NASA is working on making things a lot colder on the International Space Station—as in, about as cold as physically possible. Scientists are building a "Cold Atom Lab," which would be able to bring matter within down as low as 0.0000000001 degrees above absolute zero, the Christian Science Monitor reports. (The lab itself will be a "fridge-sized box," it notes.) Absolute zero, which is equivalent to −459.67 Fahrenheit, is the theoretical point at which matter loses all thermal energy. As matter approaches it, things get weird; it begins acting like a wave, and can be in two places at once.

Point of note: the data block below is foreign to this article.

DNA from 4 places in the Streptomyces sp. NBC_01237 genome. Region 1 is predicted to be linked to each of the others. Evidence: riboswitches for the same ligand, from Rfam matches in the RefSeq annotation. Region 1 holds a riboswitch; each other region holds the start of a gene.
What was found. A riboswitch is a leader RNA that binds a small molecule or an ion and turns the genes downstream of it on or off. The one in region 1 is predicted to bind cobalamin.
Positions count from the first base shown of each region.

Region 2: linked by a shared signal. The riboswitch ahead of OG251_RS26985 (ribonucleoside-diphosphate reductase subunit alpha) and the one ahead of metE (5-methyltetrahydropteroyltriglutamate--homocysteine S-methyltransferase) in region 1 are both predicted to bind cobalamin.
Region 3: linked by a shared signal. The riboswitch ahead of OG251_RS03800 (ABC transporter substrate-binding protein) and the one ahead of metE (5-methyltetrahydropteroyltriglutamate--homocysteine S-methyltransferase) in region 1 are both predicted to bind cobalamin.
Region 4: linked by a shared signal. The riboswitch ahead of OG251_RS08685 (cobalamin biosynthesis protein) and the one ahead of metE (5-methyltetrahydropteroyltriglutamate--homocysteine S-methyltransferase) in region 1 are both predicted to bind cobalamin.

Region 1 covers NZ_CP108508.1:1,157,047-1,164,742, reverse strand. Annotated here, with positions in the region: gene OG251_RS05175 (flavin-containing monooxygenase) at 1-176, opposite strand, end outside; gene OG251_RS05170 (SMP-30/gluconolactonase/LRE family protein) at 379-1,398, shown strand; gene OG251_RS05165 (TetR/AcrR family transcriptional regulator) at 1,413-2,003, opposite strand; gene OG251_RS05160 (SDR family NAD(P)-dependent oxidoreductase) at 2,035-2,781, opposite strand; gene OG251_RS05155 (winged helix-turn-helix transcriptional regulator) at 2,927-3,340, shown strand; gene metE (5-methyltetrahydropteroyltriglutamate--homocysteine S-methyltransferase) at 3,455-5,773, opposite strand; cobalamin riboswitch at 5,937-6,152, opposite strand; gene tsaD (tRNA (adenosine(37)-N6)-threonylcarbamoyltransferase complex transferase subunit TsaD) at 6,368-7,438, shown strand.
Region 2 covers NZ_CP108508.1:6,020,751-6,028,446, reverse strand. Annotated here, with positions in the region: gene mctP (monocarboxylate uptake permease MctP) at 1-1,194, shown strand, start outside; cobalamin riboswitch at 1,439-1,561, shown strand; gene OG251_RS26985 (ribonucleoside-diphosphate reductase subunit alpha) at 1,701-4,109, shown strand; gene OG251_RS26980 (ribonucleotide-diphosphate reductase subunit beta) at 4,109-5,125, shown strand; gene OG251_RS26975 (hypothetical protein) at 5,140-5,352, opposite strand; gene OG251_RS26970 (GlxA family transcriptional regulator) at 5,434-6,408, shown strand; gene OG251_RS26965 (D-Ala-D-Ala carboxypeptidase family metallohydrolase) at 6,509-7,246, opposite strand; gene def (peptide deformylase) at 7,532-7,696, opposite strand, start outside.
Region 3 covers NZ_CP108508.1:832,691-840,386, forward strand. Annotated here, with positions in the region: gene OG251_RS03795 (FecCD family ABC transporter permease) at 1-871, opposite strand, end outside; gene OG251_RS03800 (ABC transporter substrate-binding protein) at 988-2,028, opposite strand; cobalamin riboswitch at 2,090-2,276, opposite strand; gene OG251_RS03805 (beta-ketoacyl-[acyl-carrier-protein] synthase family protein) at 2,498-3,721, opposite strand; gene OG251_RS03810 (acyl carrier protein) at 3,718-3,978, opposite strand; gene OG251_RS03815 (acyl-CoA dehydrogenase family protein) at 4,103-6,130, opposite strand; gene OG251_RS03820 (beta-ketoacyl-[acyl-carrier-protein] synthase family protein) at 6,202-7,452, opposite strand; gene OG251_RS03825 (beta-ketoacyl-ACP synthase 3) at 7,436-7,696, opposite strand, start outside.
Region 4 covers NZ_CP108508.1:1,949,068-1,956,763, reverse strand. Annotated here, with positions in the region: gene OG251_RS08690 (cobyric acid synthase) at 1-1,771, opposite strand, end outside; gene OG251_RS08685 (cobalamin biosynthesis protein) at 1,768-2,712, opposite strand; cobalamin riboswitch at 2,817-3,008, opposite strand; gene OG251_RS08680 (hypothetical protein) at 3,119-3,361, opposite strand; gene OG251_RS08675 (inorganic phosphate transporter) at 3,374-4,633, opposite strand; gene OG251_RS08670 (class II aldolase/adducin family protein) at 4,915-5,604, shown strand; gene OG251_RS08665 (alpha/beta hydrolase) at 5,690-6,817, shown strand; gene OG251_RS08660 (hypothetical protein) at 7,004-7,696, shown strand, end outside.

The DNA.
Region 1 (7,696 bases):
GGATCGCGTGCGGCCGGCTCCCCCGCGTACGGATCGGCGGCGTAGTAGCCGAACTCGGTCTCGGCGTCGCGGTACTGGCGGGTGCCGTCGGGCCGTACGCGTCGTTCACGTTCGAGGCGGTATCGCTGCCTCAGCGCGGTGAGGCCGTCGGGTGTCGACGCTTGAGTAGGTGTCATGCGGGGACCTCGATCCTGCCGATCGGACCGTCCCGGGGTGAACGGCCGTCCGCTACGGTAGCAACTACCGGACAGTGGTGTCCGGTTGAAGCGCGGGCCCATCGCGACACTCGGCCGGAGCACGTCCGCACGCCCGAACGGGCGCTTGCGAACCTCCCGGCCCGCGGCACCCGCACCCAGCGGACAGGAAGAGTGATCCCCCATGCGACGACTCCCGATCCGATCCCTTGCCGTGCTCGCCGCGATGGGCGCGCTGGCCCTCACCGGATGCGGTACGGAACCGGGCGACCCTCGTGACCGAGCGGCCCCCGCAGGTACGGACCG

NASA will be studying in particular Bose-Einstein condensates, which are created when millions of atoms begin coalescing into a single wave. Building the lab in zero gravity will make it a lot easier to generate these low temperatures, allowing particles to sit comfortably within a force field. The effort is piggybacking on a broader microgravity lab, the Tech Times adds, and like that lab, isn't expected to launch until 2016. But once it's live, it'll be the coldest place in the known universe—even deep space between galaxies only reaches 3 Kelvin, or -454.27 degrees Fahrenheit, Geek.com points out, compared to the lab's 100 pico-Kelvin. (In other chilly news, scientists have identified the coldest spot on Earth.)